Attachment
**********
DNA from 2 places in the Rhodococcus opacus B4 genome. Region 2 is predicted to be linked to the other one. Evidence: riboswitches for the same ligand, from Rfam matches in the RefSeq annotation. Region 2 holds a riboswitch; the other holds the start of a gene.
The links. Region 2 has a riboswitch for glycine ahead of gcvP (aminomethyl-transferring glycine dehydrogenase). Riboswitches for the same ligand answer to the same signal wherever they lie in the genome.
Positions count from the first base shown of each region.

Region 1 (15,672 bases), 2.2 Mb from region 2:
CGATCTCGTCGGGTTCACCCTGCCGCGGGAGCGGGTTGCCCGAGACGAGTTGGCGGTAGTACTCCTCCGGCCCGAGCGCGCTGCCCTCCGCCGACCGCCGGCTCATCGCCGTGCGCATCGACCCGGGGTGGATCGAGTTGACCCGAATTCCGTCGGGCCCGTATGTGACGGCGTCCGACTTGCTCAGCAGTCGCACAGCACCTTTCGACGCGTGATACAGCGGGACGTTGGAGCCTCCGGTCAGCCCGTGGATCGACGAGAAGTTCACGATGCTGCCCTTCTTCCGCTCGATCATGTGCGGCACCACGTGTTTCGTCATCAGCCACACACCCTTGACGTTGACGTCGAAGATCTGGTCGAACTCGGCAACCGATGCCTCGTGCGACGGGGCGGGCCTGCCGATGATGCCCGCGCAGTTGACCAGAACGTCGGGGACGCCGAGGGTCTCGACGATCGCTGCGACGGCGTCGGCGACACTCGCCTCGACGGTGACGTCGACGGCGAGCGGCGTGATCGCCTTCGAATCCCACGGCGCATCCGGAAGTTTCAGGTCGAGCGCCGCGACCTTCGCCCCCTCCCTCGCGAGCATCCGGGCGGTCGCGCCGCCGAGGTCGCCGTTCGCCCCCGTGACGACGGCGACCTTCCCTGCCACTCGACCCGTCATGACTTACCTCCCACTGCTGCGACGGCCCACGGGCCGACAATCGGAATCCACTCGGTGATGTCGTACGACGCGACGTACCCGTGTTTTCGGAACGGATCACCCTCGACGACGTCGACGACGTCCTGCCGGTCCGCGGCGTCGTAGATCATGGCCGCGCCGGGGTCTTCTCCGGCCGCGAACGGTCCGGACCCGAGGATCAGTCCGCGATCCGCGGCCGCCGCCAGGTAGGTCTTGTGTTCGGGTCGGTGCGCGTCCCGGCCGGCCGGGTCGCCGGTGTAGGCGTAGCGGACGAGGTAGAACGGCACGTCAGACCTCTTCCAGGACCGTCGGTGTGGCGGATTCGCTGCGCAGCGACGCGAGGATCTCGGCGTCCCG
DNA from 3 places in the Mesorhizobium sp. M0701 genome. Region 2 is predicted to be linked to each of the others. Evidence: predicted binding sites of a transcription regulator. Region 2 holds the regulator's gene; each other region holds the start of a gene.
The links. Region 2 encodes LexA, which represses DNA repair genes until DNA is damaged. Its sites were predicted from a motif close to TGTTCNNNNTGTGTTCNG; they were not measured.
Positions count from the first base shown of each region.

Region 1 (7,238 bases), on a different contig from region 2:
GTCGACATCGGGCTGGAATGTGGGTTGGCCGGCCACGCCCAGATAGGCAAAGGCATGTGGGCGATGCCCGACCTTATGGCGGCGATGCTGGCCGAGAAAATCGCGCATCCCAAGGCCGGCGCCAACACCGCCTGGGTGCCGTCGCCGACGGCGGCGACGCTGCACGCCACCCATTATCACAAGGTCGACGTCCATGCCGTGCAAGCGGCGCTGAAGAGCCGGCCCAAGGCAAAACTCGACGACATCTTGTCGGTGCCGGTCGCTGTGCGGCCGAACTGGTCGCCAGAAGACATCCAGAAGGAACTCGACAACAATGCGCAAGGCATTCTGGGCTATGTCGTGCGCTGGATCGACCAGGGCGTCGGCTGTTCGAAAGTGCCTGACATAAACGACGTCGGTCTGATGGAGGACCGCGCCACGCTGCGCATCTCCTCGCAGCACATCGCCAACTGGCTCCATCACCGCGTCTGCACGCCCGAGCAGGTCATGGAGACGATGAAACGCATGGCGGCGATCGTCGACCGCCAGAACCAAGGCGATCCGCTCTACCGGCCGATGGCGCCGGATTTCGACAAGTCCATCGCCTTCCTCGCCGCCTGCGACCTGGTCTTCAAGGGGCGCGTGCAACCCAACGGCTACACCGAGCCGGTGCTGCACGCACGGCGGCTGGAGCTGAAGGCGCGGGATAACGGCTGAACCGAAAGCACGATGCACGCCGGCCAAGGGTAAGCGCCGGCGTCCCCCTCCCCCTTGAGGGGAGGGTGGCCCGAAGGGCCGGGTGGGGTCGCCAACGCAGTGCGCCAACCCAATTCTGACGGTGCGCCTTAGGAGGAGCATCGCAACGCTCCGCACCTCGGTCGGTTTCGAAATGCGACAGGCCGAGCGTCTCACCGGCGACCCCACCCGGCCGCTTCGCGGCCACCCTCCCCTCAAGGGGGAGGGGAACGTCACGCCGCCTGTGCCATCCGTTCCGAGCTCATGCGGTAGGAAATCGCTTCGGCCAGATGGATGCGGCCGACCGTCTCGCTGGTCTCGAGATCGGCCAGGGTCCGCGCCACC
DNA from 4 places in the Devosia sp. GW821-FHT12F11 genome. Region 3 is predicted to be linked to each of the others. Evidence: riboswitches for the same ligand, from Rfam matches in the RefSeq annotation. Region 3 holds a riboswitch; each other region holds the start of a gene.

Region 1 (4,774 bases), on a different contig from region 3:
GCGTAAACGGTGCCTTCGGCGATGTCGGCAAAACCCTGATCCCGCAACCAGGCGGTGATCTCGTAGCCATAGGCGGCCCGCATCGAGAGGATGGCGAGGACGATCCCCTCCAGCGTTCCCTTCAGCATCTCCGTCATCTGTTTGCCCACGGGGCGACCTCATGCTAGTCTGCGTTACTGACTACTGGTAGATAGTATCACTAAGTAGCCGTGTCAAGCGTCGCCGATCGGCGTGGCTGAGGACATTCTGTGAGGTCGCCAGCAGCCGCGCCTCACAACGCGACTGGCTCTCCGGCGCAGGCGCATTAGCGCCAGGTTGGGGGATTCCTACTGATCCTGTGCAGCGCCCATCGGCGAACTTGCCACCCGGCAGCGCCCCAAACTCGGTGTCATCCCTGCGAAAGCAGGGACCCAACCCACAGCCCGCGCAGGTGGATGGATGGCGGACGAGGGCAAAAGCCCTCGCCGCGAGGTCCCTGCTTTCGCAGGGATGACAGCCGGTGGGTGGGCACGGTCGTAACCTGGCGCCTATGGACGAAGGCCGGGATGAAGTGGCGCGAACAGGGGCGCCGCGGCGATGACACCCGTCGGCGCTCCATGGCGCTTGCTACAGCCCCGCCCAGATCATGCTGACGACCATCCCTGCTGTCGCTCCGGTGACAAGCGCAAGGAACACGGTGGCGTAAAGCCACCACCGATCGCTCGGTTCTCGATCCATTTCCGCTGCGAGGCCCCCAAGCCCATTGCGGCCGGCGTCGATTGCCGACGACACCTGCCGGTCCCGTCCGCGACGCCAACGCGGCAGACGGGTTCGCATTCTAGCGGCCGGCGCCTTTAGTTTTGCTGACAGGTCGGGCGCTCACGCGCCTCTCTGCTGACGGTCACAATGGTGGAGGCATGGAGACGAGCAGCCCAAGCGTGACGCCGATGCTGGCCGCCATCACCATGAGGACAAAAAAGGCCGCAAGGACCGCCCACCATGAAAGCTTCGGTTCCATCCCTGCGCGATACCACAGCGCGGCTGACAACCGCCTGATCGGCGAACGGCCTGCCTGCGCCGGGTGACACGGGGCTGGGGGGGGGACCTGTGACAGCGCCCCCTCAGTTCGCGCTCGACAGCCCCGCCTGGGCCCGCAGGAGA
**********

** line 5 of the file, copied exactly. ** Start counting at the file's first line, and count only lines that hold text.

CGATCTCGTCGGGTTCACCCTGCCGCGGGAGCGGGTTGCCCGAGACGAGTTGGCGGTAGTACTCCTCCGGCCCGAGCGCGCTGCCCTCCGCCGACCGCCGGCTCATCGCCGTGCGCATCGACCCGGGGTGGATCGAGTTGACCCGAATTCCGTCGGGCCCGTATGTGACGGCGTCCGACTTGCTCAGCAGTCGCACAGCACCTTTCGACGCGTGATACAGCGGGACGTTGGAGCCTCCGGTCAGCCCGTGGATCGACGAGAAGTTCACGATGCTGCCCTTCTTCCGCTCGATCATGTGCGGCACCACGTGTTTCGTCATCAGCCACACACCCTTGACGTTGACGTCGAAGATCTGGTCGAACTCGGCAACCGATGCCTCGTGCGACGGGGCGGGCCTGCCGATGATGCCCGCGCAGTTGACCAGAACGTCGGGGACGCCGAGGGTCTCGACGATCGCTGCGACGGCGTCGGCGACACTCGCCTCGACGGTGACGTCGACGGCGAGCGGCGTGATCGCCTTCGAATCCCACGGCGCATCCGGAAGTTTCAGGTCGAGCGCCGCGACCTTCGCCCCCTCCCTCGCGAGCATCCGGGCGGTCGCGCCGCCGAGGTCGCCGTTCGCCCCCGTGACGACGGCGACCTTCCCTGCCACTCGACCCGTCATGACTTACCTCCCACTGCTGCGACGGCCCACGGGCCGACAATCGGAATCCACTCGGTGATGTCGTACGACGCGACGTACCCGTGTTTTCGGAACGGATCACCCTCGACGACGTCGACGACGTCCTGCCGGTCCGCGGCGTCGTAGATCATGGCCGCGCCGGGGTCTTCTCCGGCCGCGAACGGTCCGGACCCGAGGATCAGTCCGCGATCCGCGGCCGCCGCCAGGTAGGTCTTGTGTTCGGGTCGGTGCGCGTCCCGGCCGGCCGGGTCGCCGGTGTAGGCGTAGCGGACGAGGTAGAACGGCACGTCAGACCTCTTCCAGGACCGTCGGTGTGGCGGATTCGCTGCGCAGCGACGCGAGGATCTCGGCGTCCCG